My treadmill (it's close to a hot tub) used to do that a lot too, until I replaced the cheap GFCI with a better one. If your sure the ground connections are ok and a GFCI outlet tester shows everything is ok then it could be the outlet. To test try using a GFCI-equipped extension cord run outside from an indoor non-GFCI outlet, if the ext cord also trips under the same circumstances then it's probably some kind of momentary induced leakage current. If the ext cord does not trip, then it's probably the outdoor outlet GFCI.
Add pictures here
<% if( /^image/.test(type) ){ %>
<% } %>
<%-name%>
Add image file
Upload

When I bought the GFCI (at Home Depot) I had exactly one choice for a 15A GFCI. (They have 3 grades of ordinary receptacle but only one choice for 15A GFCI.) I can try to get one elsewhere. Any advice on telling a good one from a cheap one?
What does a GFCI tester do?
Add pictures here
<% if( /^image/.test(type) ){ %>
<% } %>
<%-name%>
Add image file
Upload

When I bought the GFCI (at Home Depot) I had exactly one choice for a 15A GFCI. (They have 3 grades of ordinary receptacle but only one choice for 15A GFCI.) I can try to get one elsewhere. Any advice on telling a good one from a cheap one?
What does a GFCI tester do?
Add pictures here
<% if( /^image/.test(type) ){ %>
<% } %>
<%-name%>
Add image file
Upload
wrote:

-- When I bought the GFCI (at Home Depot) I had exactly one choice for a -- 15A GFCI. (They have 3 grades of ordinary receptacle but only one -- choice for 15A GFCI.) I can try to get one elsewhere. Any advice on -- telling a good one from a cheap one?
Go to the parts counter at an electrical supply store (where the contractors go) and ask them. Many lighting stores have an "counter sales" section. Fancy-clothed people up front, workboots and coveralls in the back.
-- What does a GFCI tester do?
http://ecmweb.com/mag/electric_think_gfci /
Add pictures here
<% if( /^image/.test(type) ){ %>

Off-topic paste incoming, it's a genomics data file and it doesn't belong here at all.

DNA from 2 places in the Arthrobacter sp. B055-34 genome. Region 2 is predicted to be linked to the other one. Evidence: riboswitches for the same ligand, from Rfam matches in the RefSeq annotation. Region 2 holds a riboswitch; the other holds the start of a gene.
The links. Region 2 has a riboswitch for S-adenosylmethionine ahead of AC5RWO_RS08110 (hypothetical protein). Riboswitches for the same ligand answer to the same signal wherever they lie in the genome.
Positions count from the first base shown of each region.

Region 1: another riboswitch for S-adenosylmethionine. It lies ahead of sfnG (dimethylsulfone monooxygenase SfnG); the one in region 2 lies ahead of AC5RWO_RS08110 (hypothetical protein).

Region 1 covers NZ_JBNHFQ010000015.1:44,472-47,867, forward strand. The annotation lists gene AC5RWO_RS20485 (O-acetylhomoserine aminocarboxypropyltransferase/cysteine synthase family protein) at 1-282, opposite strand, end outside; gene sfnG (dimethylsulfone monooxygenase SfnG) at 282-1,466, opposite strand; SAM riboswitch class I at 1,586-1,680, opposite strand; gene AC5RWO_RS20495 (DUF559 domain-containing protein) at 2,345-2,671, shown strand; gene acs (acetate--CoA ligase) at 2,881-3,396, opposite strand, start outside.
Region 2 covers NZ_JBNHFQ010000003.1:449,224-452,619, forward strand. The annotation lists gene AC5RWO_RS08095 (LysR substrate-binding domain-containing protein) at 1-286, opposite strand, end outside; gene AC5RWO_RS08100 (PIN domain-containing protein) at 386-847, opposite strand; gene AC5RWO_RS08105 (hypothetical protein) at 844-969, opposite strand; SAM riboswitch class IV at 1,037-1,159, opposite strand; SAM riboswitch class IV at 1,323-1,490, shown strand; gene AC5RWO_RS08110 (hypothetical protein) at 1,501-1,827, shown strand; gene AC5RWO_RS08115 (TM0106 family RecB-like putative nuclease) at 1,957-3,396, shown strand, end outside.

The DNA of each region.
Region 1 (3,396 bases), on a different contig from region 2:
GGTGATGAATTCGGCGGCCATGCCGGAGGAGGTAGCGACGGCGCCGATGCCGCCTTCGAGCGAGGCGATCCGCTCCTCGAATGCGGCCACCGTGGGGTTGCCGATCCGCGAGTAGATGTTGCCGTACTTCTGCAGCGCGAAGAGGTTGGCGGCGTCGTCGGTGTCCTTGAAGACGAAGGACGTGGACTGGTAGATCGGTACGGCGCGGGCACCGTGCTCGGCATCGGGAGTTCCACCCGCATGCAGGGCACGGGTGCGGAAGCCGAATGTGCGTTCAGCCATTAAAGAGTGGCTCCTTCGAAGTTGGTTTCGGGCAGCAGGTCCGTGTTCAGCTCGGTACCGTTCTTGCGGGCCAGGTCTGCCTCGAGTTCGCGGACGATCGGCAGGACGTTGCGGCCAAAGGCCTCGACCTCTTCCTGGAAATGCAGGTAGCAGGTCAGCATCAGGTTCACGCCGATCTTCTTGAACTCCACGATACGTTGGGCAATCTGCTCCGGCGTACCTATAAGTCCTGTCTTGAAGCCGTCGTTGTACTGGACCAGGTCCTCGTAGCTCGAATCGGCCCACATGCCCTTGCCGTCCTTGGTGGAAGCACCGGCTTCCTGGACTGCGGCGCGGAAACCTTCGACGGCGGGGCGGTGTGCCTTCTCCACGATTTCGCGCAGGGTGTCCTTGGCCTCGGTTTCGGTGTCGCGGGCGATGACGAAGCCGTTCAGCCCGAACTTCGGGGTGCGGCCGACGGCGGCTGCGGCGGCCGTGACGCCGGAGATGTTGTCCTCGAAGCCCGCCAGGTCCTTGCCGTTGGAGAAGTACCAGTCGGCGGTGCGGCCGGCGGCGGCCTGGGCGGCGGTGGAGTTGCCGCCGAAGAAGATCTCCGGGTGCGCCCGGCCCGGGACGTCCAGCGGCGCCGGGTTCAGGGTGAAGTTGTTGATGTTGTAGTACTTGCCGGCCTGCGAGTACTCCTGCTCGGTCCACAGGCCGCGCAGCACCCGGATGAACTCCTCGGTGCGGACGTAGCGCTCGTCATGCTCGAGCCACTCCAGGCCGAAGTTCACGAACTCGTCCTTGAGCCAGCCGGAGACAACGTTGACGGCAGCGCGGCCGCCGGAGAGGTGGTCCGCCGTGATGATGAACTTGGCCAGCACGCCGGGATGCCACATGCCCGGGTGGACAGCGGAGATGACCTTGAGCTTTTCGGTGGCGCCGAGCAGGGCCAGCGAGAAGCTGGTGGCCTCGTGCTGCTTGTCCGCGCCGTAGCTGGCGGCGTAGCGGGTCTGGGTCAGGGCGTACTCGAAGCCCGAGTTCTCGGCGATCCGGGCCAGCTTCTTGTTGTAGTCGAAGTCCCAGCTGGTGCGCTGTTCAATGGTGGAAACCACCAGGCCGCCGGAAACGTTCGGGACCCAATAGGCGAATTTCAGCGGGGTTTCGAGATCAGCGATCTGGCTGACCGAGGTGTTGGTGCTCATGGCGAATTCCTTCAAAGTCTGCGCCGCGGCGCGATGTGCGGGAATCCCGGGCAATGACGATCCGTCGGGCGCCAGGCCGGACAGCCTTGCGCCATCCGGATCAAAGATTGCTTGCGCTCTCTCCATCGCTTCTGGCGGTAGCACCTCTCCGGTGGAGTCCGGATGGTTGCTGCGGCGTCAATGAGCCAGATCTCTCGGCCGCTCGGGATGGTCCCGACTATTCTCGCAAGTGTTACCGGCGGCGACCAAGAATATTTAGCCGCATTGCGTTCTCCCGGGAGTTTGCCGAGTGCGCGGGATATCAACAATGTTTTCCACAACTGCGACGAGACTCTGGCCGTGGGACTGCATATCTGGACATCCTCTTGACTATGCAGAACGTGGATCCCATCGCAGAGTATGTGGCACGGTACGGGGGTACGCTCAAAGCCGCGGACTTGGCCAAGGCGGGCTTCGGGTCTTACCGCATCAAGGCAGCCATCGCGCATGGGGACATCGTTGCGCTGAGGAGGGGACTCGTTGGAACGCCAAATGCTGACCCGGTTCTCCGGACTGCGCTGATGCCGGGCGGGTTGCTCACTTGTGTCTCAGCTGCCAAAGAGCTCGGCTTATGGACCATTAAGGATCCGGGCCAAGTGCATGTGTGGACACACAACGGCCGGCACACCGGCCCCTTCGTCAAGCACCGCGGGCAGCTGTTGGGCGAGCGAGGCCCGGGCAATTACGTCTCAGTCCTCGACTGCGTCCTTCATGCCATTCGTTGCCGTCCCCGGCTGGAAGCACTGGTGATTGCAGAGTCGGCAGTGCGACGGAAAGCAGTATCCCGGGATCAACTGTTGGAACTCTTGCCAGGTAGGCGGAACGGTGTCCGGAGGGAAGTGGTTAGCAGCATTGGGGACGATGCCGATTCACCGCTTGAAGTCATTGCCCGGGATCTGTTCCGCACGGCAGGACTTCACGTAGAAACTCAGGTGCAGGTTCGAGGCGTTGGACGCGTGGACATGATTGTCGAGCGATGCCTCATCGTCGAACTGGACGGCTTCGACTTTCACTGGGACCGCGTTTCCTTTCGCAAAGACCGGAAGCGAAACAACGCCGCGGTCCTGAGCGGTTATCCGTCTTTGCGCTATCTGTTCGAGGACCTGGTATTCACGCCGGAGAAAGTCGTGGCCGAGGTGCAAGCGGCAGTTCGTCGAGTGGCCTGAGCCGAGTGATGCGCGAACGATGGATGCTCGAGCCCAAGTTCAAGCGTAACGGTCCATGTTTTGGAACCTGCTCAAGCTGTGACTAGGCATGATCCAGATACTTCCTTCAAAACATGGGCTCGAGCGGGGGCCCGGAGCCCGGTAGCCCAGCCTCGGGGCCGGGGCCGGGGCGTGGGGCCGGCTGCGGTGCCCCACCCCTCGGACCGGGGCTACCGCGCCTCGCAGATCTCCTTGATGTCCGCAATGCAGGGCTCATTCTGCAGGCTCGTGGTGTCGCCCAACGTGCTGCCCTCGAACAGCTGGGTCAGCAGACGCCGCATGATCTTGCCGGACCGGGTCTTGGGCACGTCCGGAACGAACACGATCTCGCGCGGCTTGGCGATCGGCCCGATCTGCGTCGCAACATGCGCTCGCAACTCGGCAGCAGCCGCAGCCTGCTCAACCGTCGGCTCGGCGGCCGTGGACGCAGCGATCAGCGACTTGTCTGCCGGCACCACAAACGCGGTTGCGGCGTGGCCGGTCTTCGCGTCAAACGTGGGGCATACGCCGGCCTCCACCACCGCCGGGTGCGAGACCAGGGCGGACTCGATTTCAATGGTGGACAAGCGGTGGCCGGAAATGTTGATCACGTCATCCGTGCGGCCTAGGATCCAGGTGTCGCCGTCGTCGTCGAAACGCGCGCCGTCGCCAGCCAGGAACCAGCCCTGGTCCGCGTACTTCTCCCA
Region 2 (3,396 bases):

<% } %>
<%-name%>
Add image file
Upload

I've got a lighting/electrical supply place I use regularly, but I prefer to actually know what I'm doing rather than to hope that the guy at the counter has a clue. (For fluorescent lighting issues, the guy at the counter in the back of the lighting store has been completely wrong. It's better if I know what I need.)
I looked in the Leviton catalog and they appear to have two lines of GFCI, a "commercial grade" and a "hospital grade". There doesn't seem to be a cheap "residential grade" nor do I see an "industrial grade". So I can order a "hospital grade" GFCI if it's likely to make a difference. But is it? I thought the "commercial grade" was generally adequate. (I'd wager that the hospital grade GFCI is a special order item even at the electrical supply store.)
For what it's worth, I used a similar drill (but not the very same one) in my bathroom GFCI a lot and it never once tripped. (The bathroom GFCI is the same brand and grade of GFCI as the one outdoors except it's 20A instead of 15A.) It also seems that the tripping problem may be getting worse: I'm told that the grill starter worked in the past on the GFCI.
Add pictures here
<% if( /^image/.test(type) ){ %>
<% } %>
<%-name%>
Add image file
Upload
On Tue, 23 Oct 2007 08:51:57 -0700, " snipped-for-privacy@cam.cornell.edu"

I had a GFCI that would trip whenever anything (even an unconnected extension cord) was plugged into it. Eventually it started buzzing constantly and I looked in the box. That box was full of ants, eggs, and feces.

How about using one of those portable lighters that use propane?

--
63 days until the winter solstice celebration

Mark Lloyd
  Click to see the full signature.
Add pictures here
<% if( /^image/.test(type) ){ %>
<% } %>
<%-name%>
Add image file
Upload

Site Timeline

HomeOwnersHub.com is a website for homeowners and building and maintenance pros. It is not affiliated with any of the manufacturers or service providers discussed here. All logos and trade names are the property of their respective owners.